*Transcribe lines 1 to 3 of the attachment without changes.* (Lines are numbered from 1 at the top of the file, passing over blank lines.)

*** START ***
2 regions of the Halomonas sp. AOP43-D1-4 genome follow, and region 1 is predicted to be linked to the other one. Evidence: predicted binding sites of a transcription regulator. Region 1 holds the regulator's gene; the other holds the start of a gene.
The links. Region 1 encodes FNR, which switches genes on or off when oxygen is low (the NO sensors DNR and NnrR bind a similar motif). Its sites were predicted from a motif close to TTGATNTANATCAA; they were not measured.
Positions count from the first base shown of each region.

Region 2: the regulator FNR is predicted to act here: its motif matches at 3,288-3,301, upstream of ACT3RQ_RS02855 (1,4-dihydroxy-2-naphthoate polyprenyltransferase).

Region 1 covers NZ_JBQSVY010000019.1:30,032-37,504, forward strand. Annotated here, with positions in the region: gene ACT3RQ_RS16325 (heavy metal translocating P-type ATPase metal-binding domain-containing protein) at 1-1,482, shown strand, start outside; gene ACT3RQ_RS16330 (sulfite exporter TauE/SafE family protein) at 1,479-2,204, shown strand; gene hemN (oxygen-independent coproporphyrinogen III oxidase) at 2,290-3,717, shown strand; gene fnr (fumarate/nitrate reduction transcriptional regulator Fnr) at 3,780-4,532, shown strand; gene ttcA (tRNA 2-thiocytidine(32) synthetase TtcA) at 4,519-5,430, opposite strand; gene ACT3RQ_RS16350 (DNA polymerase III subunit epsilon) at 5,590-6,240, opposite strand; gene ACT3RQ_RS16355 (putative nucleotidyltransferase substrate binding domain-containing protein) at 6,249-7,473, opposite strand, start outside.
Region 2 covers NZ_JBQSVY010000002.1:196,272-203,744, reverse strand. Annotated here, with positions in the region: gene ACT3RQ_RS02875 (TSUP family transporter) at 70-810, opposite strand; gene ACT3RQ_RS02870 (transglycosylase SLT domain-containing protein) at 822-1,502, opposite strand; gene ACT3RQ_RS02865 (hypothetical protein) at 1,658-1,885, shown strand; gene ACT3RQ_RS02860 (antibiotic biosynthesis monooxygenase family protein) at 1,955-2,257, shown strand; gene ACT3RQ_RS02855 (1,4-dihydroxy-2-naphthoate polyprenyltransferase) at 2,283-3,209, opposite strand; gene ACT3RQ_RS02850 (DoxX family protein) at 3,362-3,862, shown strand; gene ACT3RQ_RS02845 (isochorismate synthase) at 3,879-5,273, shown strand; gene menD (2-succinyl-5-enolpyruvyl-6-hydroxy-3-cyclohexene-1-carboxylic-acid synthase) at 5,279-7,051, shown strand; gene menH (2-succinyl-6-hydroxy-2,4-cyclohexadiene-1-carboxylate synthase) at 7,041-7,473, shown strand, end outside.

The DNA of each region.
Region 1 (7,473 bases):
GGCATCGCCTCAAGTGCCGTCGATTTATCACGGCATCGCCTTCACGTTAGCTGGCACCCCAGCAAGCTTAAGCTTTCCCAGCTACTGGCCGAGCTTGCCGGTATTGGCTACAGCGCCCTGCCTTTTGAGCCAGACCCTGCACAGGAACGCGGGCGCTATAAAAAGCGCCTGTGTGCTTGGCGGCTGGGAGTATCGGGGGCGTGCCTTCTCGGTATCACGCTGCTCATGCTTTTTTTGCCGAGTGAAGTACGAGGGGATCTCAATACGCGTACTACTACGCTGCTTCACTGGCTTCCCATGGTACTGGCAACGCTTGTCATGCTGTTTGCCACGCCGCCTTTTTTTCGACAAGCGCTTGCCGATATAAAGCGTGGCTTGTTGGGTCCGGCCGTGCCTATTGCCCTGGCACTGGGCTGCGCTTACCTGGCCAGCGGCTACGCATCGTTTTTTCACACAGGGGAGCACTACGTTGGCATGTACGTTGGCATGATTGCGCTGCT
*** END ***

2 regions of the Halomonas sp. AOP43-D1-4 genome follow, and region 1 is predicted to be linked to the other one. Evidence: predicted binding sites of a transcription regulator. Region 1 holds the regulator's gene; the other holds the start of a gene.
The links. Region 1 encodes FNR, which switches genes on or off when oxygen is low (the NO sensors DNR and NnrR bind a similar motif). Its sites were predicted from a motif close to TTGATNTANATCAA; they were not measured.
Positions count from the first base shown of each region.